Statistical analysis: All values shown in the figures and tables represent the means±S.E.M. IC50 values with 95% confidence limits were estimated using Maximum Likelihood Iterative Procedure 20. Statistical analysis were evaluated by one-way analysis of variance (ANOVA) followed by Dunnett’s multiple comparison test. Significance was ascertained at p<0.05. All the data are presented as means±SEM (standard error of the means).

RESULTS

Effect of compound gedunin and photogedunin against various ulcer models in rats: As shown in Fig. 2, gedunin (20 mg kg-1, p.o.) significantly prevented the ulcers formation in Pyloric Ligated (PL) rats showing percentage protection of 62.50 in comparison to control. Also standard drug, omeprazole significantly protected against ulcer formation in PL rats showing 72.80 percentage protection compared to control group. In ethanol induced ulcer model, gedunin showed 78.60% protection whereas standard drug sucralfate showed 64.50% protection over control group.

Compound photogedunin showed 53.20% protection in pyloric ligation model, whereas standard drug omeprazole showed 72.80% protection in comparison to ulcer control group.

Fig. 2:
Effect of gedunine (20 mg kg-1, p.o.), standard drug omeprazole and sucralfate on percentage protection against pyloric ligation and alcohol induced gastric ulcer model in rats. Data expressed as mean % protection±SEM. Statistical analysis was done by One Way ANOVA followed by Dunnett’s Multiple Comparison Test. *p<0.05, **p<0.01, in comparison to control, n = 6 in each group

Further, this compound showed 60.60% protection in ethanol induced gastric ulcer model, whereas standard drug sucralfate showed 64.50% protection over control group (Fig. 3).

In order to understand the biological basis of anti-ulcerogenic effect of gedunin and photogedunin, we examined the changes occurring in the following parameters:

The involvement of gedunin and photogedunin on the gastric secretions was examined by estimating the free/total acidity and mucin content of the accumulated gastric juice in pyloric ligated rats. As evident from the Table 1, gedunin and photogedunin significantly reduced free acidity and total acidity showing (32.92 and 24.25%) and (30.76 and 13.55%) inhibition, respectively compared to control group. In addition, standard drug omeprazole showed significant lowering of free acidity and total acidity offering 67.41 and 71.86% inhibition, respectively over control group. Besides lowering acid secretion, gedunin and photogedunin also up regulated the gastric mucin contents but the upregulation is not significant in comparison to control while omeprazole showed 39.28% increase in the gastric mucin levels with respect to ulcer control values.

The in-vivo anti-secretory effects of gedunin and photogedunin were further ascertained by examining its H+ K+-ATPase (proton pump) inhibitory activity under in-vitro conditions in gastric microsomal preparations. As shown in Fig. 4, gedunin and photogedunin (10-100 μg mL-1) moderately inhibited the microsomal H+ K+-ATPase activity in comparison to the control with an IC50 value of 56.86 and 66.54 μg mL-1.

Fig. 3:
Effect of photogedunine (20 mg kg-1, p.o.) and standard drug omeprazole and sucralfate on percentage protection against pyloric ligation and alcohol induced gastric ulcer model in rats. Data expressed as mean % protection±SEM. Statistical analysis was done by One Way ANOVA followed by Dunnett’s Multiple Comparison Test. *p<0.05, **p<0.01, in comparison to control, n = 6 in each group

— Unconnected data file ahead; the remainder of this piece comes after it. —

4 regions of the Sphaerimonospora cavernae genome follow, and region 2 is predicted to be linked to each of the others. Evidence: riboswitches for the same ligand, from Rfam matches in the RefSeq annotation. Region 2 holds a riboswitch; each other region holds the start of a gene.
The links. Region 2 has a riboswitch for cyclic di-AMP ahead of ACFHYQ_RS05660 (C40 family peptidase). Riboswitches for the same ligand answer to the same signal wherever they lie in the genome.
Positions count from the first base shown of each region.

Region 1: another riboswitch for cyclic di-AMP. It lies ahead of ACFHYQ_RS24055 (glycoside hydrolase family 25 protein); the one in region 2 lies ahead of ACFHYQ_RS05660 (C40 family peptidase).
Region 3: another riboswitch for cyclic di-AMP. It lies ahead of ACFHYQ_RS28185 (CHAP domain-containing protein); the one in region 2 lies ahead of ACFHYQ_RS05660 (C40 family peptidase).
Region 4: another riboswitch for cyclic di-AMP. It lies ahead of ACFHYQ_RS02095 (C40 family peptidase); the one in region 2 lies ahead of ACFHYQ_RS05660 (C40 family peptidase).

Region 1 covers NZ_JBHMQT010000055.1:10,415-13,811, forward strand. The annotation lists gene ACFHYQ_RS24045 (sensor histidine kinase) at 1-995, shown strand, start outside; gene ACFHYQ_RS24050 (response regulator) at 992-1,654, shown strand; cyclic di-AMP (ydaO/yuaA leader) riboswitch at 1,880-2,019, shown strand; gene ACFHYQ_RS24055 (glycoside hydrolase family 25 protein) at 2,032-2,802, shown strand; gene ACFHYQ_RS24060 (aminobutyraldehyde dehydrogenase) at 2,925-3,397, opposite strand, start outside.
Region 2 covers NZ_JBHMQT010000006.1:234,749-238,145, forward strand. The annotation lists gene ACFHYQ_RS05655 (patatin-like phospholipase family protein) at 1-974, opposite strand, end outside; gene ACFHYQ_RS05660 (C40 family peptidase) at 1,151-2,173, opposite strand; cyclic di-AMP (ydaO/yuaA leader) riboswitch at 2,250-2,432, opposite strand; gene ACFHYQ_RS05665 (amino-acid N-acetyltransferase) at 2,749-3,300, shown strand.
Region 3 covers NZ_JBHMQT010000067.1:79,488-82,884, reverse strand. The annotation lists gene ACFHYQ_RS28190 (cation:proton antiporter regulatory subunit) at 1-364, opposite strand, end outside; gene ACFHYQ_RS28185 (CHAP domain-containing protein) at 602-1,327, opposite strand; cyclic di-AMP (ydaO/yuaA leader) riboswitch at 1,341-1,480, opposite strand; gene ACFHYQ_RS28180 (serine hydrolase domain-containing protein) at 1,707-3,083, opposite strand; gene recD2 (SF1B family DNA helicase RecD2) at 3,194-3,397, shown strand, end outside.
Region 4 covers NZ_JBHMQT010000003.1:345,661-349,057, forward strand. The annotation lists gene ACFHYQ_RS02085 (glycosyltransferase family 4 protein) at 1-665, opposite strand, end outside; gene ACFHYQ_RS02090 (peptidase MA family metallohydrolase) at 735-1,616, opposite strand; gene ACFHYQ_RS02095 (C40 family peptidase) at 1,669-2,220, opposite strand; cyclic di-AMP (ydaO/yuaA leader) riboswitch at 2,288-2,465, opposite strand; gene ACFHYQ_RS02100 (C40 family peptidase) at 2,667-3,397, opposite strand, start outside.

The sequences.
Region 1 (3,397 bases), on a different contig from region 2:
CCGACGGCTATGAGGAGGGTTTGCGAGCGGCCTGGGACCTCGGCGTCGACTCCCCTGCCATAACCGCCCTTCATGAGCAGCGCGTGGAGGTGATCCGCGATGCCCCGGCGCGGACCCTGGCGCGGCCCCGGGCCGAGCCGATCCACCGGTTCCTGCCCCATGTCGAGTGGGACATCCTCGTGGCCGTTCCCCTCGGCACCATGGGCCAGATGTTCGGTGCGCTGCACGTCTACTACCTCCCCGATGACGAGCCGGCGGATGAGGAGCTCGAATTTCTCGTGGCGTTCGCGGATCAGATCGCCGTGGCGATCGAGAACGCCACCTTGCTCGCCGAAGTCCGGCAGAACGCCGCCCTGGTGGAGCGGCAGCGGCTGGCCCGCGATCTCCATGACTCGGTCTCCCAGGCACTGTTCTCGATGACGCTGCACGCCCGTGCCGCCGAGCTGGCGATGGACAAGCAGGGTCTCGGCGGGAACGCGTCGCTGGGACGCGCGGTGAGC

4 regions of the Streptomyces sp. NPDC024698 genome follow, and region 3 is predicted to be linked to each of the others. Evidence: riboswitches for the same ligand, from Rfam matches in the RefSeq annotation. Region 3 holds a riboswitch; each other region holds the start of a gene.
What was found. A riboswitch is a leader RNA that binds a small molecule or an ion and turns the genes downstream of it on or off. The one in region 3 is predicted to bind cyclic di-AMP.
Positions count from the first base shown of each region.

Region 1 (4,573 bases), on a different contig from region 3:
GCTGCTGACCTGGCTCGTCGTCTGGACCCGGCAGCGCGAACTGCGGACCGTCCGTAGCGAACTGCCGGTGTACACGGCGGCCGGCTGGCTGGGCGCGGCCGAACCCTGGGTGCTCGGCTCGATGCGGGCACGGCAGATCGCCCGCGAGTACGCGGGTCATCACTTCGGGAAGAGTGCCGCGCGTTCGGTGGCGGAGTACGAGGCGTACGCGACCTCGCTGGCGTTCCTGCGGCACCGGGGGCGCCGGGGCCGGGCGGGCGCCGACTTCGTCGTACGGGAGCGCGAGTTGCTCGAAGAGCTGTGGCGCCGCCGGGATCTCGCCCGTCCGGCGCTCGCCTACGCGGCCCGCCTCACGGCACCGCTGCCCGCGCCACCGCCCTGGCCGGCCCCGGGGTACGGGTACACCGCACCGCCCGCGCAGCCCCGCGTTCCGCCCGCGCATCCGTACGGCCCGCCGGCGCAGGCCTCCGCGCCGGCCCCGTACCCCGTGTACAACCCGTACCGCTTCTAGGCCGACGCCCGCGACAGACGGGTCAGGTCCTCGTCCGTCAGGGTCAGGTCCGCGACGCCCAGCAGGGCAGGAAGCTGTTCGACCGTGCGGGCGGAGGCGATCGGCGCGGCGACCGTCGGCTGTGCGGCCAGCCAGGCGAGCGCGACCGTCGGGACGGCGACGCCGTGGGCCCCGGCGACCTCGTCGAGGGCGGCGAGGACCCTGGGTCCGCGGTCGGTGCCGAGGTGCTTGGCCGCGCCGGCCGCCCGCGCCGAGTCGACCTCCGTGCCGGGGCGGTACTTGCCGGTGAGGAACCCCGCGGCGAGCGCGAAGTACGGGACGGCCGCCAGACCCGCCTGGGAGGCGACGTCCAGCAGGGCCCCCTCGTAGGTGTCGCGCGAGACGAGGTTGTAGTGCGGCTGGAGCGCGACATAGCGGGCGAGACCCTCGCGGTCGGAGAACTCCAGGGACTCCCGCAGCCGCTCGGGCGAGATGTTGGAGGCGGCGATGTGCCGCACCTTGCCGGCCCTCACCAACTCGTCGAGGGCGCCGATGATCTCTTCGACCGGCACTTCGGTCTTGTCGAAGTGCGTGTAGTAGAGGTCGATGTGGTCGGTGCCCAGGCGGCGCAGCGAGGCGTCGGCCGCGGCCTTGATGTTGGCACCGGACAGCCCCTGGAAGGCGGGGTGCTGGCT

Table 1:
Effect of gedunine, photogeunine (20 mg kg-1) and Omeprazole (10 mg kg-1) on free acidity, total acidity and mucin contents in pyloric ligation model (n = 6 in each group)
*Statistically significant at p<0.05 and **p< 0.01, ***p<0.001 in comparison to control, n = 6 in each group

Fig. 4:
Effect of gedunine, photogedunine and standard drug omeprazole on H+ K+-ATPase activity in the rat gastric microsomes. Mean±SEM of experiments performed in triplicates (n = 3)

While omeprazole (10-50 μg mL-1), used as a positive control, reduced the H+ K+-ATPase activity with an IC50 value of 30.24 μg mL-1.

The involvement of gastrin hormone in the anti-secretory mechanism of gedunin and photogedunin was examined by estimating the plasma gastrin levels in PL model. As represented in Fig. 5, PL control group exhibited significantly increased plasma gastrin levels compared to normal group. Pretreatment with gedunin and photogedunin significantly reduced the plasma gastrin level compared to PL control group. In addition, omeprazole used as reference drug showed significantly reduced plasma gastrin level over PL ulcer control rats.

These results revealed that gedunin and photogedunin possess significant anti-secretory properties at the dose of 20 mg kg-1, p.o. that may underlie its gastroprotective effects. However, it seems that gedunin and photogedunin mediated effects were more dependent on its influences on the action of gastric acid secretagogue, gastrin rather than proton pump activity, as it weekly inhibited the in-vitro H+K+-ATPase activity. Thus, we next examined the role of gedunin and photogedunin on the gastric histamine level and we found that these compounds reduced the gastric histamine level as compared to the ulcer control group Fig. 6.

Fig. 5:
Effect of gedunine, photogedunine on plasma gastrin level in comparison to omeprazole in pyloric ligation induced gastric ulcer model. ##Statistically significant at p<0.01, in comparison to Normal control group (n = 6 in each group). **Statistically significant at p<0.01, ***p<0.001 in comparison to Ulcer control group (n = 6 in each group).

Fig. 6: